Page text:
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Emma LeFleur's vintage beach home is close to foreclosure. With a business struggling to take off, she has no choice but to turn to her neighbor, sexy and arrogant real estate investor Mitch McKennathe man whose reputation she's spent the past six months pulverizing.
Mitch offers her a deal that will save them both: if she'll convince her neighbors that she's 100% behind his controversial condo project he'll save her home. As a prominent leader in the community, Emma's the only one who can help him salvage the project and keep his employees from getting laid off.
But the chemistry between Emma and Mitch burns surprisingly hot, complicating their deal in a way neither had anticipated. Mitch unearths the long-buried siren within Emma, who'd forgotten how good it is to feel sexy, alive.
As Emma begins to turn public opinion in Mitch's favor, she's drawn to him in a way she can't deny. And Mitch finds himself wanting to prove to Emma that he's not the player she thinks he is
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About the Author
As a tween she stumbled fortuitously upon her mother's stash of romance books. Ever since, her love affair with sexy and funny alpha heroes consumes her thoughts.
Lily lives in Oregon with her two adorable, but mischievous puppies.
Learn more at www.lilysantana.com
Read an Excerpt
"What do you think you're doing? You're not planning on going outside in your pajamas, are you? Mitch already thinks you're certifiable."
Emma LeFleur's gaze flashed to the solid red light on the answering machine before zeroing in on her seventeen-year-old daughter's lithe frame splayed flat against the kitchen's back door. Clad in running shorts and a San Diego State Aztecs hoodie, Sammy LeFleur had inherited her father's obsession with his alma mater, along with the annoying habit of perkiness before dawn.
"I couldn't care less what that man thinks of me. He's making a racket outside, and it's barely light." She glanced at her distorted reflection in the stainless-steel toaster and smothered a grimace. "What's wrong with the way I look?"
Sammy's eyes widened in exaggerated disbelief. "Nothing. You always look amazing when you first get out of bed," she said, shaking her head.
"Thank you. Unlike Mitch McKenna, not all of us look like we're primped for Glamour Shots first thing in the morning," she said smugly but pulled her fingers through her knotted hair just the same.
"If you tried, you could look amazing. It's not like you're ancient." Sammy ambled over to the bay window above the sink to peruse the action outside. "So you agree Mitch is hot?"
Emma expelled a long breath. "Oh, please, spare me. No woman should ever want a man who looks better than she does on her best day." This conversation demanded caffeine. She grabbed the empty coffee carafe.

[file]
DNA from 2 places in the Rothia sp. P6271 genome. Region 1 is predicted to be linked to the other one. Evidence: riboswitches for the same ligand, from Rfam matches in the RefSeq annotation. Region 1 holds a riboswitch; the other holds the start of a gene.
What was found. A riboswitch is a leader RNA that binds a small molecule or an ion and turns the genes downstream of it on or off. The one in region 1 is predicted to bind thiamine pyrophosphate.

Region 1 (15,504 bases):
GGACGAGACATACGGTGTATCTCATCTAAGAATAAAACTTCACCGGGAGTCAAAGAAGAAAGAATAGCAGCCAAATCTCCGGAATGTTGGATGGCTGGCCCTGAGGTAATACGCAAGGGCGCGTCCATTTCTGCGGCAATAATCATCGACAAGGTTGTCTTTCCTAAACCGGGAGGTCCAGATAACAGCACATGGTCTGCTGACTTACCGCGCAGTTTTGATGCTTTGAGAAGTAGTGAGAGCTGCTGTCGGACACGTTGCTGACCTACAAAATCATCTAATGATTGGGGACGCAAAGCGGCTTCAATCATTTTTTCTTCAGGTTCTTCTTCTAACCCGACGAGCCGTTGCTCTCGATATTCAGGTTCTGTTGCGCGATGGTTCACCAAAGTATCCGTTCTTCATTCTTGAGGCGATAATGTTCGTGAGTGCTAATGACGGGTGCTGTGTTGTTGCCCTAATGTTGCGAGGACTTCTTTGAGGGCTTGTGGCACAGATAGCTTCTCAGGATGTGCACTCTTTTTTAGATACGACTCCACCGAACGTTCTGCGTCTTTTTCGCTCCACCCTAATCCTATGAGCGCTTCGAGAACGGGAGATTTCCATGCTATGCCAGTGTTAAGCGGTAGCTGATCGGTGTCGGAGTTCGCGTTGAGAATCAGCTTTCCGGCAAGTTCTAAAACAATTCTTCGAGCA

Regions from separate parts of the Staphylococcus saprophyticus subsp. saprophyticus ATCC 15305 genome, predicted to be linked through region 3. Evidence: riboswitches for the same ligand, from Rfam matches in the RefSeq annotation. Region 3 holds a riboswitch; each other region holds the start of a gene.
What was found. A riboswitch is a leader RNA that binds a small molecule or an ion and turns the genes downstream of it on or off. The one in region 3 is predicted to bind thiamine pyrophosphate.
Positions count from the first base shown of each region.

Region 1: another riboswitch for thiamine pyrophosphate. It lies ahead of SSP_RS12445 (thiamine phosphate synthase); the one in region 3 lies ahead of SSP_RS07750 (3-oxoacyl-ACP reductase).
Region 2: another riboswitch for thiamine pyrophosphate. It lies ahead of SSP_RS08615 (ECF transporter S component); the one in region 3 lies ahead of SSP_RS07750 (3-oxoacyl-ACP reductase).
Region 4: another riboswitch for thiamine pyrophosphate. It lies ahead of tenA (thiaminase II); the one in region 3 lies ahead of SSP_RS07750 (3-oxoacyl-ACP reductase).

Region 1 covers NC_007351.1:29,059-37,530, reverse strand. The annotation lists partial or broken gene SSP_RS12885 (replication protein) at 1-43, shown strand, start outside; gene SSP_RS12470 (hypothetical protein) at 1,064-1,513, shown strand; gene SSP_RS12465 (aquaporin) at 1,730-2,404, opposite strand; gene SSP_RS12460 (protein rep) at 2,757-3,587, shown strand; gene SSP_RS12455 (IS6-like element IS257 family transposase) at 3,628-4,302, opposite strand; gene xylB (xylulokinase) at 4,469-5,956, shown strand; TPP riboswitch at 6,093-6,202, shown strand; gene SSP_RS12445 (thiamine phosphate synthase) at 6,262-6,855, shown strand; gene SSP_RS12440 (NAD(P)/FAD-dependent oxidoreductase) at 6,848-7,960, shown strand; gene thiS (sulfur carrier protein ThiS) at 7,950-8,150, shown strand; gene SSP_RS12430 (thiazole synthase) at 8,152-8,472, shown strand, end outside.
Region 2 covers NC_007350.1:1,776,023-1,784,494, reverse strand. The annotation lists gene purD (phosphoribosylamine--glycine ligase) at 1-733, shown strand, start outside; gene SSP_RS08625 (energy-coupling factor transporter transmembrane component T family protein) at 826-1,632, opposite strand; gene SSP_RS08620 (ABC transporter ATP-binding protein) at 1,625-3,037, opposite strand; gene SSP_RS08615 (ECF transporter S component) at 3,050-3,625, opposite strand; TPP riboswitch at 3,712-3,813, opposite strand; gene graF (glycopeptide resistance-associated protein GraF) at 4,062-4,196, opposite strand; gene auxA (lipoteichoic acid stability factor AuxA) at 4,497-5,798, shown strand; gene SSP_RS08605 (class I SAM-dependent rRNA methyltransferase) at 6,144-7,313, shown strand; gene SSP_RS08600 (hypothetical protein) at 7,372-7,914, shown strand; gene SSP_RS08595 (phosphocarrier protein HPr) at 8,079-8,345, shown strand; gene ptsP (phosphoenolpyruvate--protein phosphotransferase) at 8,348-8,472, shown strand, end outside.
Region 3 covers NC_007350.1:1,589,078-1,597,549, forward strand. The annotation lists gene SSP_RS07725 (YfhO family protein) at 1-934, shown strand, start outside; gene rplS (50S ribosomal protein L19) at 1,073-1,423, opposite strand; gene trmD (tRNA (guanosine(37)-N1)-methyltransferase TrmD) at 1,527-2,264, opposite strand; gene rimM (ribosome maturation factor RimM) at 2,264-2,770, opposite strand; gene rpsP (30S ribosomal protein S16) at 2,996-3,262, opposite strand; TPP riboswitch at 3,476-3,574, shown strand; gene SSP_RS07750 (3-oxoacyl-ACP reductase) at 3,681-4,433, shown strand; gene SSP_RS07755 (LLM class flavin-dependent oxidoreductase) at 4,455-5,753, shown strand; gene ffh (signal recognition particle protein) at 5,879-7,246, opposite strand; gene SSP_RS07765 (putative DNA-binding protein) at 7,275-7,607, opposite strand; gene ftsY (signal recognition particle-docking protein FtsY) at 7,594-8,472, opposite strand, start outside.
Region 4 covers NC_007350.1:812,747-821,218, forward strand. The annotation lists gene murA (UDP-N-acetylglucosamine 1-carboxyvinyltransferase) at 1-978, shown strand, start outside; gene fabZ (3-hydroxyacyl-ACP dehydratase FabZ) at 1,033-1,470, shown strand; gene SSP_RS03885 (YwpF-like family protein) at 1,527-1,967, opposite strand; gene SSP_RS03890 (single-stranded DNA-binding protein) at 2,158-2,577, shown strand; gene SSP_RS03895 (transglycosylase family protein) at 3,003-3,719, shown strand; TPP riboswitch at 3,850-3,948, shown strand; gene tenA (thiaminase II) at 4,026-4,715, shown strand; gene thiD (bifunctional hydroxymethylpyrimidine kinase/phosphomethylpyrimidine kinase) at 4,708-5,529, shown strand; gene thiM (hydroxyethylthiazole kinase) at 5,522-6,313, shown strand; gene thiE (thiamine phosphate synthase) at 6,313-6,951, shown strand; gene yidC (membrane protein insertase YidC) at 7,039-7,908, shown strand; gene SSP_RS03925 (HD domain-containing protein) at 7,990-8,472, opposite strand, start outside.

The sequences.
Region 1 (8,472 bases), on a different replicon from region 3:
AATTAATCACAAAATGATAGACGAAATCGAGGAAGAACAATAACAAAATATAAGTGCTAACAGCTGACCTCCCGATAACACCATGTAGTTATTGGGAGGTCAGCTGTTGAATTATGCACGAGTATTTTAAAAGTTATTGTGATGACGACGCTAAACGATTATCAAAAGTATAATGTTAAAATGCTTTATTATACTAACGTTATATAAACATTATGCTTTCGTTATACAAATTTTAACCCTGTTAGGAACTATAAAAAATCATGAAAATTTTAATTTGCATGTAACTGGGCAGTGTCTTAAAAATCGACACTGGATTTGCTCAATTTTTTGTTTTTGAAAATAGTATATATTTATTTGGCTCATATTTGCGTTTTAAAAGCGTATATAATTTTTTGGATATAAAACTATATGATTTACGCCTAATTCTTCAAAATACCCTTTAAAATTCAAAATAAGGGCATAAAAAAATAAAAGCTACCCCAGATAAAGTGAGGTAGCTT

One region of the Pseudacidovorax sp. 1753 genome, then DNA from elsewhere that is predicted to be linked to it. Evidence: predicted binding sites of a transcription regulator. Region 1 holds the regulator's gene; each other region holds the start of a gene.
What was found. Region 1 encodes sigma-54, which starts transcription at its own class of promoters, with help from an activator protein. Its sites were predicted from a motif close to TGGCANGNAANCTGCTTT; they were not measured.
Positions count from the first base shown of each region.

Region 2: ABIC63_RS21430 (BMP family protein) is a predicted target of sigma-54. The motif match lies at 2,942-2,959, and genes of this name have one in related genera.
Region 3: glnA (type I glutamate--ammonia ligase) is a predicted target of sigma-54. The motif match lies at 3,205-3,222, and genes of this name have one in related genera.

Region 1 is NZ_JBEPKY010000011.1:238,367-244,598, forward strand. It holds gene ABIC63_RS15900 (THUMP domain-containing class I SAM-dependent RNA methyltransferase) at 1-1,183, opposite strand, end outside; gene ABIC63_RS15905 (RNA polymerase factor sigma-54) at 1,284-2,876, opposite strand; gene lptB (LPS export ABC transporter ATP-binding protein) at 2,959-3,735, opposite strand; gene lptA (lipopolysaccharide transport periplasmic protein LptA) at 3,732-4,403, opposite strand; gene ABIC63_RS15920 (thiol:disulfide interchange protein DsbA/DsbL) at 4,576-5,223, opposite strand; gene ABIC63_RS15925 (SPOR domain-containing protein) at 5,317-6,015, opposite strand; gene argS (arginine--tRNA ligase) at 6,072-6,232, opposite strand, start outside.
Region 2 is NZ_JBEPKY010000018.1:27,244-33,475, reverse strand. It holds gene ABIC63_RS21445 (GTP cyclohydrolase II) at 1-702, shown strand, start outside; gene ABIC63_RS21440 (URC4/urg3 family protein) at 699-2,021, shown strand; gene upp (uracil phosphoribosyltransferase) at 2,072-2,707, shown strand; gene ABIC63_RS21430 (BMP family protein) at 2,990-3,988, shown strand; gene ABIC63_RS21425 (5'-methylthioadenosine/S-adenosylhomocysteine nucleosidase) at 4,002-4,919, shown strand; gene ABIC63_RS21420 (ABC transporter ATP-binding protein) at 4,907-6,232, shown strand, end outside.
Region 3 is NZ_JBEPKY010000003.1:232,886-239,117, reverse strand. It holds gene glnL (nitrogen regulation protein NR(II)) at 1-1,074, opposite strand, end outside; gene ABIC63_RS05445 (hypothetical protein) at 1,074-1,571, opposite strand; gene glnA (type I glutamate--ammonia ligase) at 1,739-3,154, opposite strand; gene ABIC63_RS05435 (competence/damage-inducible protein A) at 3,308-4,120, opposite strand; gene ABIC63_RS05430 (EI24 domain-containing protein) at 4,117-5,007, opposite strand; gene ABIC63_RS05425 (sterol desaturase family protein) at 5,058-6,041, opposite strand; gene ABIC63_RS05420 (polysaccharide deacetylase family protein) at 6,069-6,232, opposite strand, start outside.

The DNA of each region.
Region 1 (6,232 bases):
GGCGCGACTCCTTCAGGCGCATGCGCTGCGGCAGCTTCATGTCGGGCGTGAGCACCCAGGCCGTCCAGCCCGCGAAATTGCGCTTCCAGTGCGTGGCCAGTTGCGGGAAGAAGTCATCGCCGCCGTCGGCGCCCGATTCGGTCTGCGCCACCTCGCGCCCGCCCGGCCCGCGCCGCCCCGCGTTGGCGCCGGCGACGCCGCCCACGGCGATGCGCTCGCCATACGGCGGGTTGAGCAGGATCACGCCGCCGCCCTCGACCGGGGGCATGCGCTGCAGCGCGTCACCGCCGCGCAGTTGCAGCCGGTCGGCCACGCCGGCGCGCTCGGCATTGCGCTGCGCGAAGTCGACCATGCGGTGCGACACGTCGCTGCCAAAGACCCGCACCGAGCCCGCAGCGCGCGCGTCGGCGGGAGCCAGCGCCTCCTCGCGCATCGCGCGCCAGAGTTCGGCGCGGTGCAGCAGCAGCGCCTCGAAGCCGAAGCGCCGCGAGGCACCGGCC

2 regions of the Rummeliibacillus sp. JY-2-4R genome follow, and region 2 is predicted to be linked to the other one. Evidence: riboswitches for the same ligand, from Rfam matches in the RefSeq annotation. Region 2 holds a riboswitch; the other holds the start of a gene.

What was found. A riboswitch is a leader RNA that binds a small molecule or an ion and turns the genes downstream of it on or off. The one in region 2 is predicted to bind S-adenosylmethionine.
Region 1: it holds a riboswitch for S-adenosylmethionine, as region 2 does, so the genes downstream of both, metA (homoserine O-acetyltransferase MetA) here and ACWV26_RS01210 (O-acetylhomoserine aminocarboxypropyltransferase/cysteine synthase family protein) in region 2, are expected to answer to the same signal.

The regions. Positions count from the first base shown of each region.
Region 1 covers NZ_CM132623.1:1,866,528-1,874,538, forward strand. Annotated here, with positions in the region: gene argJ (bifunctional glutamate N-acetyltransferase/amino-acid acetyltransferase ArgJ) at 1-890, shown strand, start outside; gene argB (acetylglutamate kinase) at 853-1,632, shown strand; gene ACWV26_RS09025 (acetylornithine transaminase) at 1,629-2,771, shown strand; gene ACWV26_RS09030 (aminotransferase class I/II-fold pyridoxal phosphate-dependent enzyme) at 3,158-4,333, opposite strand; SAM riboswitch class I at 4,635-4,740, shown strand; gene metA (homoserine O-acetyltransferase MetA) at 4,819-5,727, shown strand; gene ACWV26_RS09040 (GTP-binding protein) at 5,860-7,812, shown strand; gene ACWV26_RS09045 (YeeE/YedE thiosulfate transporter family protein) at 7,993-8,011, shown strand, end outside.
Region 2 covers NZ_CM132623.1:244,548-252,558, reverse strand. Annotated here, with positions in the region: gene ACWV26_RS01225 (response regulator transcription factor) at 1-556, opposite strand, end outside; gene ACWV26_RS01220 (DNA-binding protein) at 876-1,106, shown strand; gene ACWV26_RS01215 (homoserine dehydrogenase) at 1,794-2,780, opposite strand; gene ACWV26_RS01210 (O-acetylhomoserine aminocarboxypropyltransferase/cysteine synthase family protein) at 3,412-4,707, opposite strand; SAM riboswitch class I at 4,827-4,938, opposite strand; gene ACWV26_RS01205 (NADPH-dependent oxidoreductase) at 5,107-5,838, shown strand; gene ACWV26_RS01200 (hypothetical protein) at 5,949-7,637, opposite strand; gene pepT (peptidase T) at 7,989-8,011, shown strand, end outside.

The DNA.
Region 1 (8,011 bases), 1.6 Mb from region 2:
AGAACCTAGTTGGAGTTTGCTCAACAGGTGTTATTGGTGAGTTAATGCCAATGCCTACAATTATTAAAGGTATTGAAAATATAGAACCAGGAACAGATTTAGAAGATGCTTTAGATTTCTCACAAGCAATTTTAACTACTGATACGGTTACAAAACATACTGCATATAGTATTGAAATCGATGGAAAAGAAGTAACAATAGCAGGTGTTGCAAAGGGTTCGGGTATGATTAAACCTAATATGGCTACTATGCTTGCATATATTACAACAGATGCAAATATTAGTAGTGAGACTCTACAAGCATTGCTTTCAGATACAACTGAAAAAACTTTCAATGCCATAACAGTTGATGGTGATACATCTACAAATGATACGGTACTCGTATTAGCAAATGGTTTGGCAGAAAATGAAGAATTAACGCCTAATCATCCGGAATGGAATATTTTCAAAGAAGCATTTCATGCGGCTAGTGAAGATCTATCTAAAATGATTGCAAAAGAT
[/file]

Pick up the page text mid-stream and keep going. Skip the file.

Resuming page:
Sammy's brows furrowed in concentration. "Look at him, with his aviator glasses and five o'clock shadow. He's the only man I wouldn't mind seeing in skinny jeans."
She cringed. "That's it. I'm getting your eyes checked when you get back from San Diego." She bumped Sammy aside to fill the coffeepot with water, intentionally getting in the way of her daughter's ogling. "Are you packed?"
"Stop it." Sammy swatted her futile attempts to block the view and craned her neck to peek around her. "How old do you think he is?"
"Too old for you."
"But not for you."
Emma looked out and studied the object of her daughter's attention standing less than twenty yards from the dormant raspberry bush that divided their property. Even though he was only thirty-one, McKenna had a reputation for being an ambitious developer and investor, turning distressed properties up and down the Oregon Coast into profitable ventures.
As if he could feel her gaze on him, he suddenly jerked toward her. Her heart in her throat, she stumbled back, spilling water all over the counter.
Sammy raised her brow in amusement. "Why don't you try a little harder to be nice to him? It's not like it's his fault the Madsens foreclosed. You've been super cranky ever since Mitch got into town."
"I have not," Emma blurted, but when a truck backfired, she flared her nose and gritted her teeth.
Ever since McKenna had bought the foreclosed beachfront property across the street, they'd locked horns. As head of the citizen task force, she spearheaded the effort to delay his multimillion dollar development project. And now, rumor had it, the six-month delay put him in jeopardy of losing his investor. She was certain McKenna would like nothing more than if a sneaker wave came up behind her and swallowed her whole.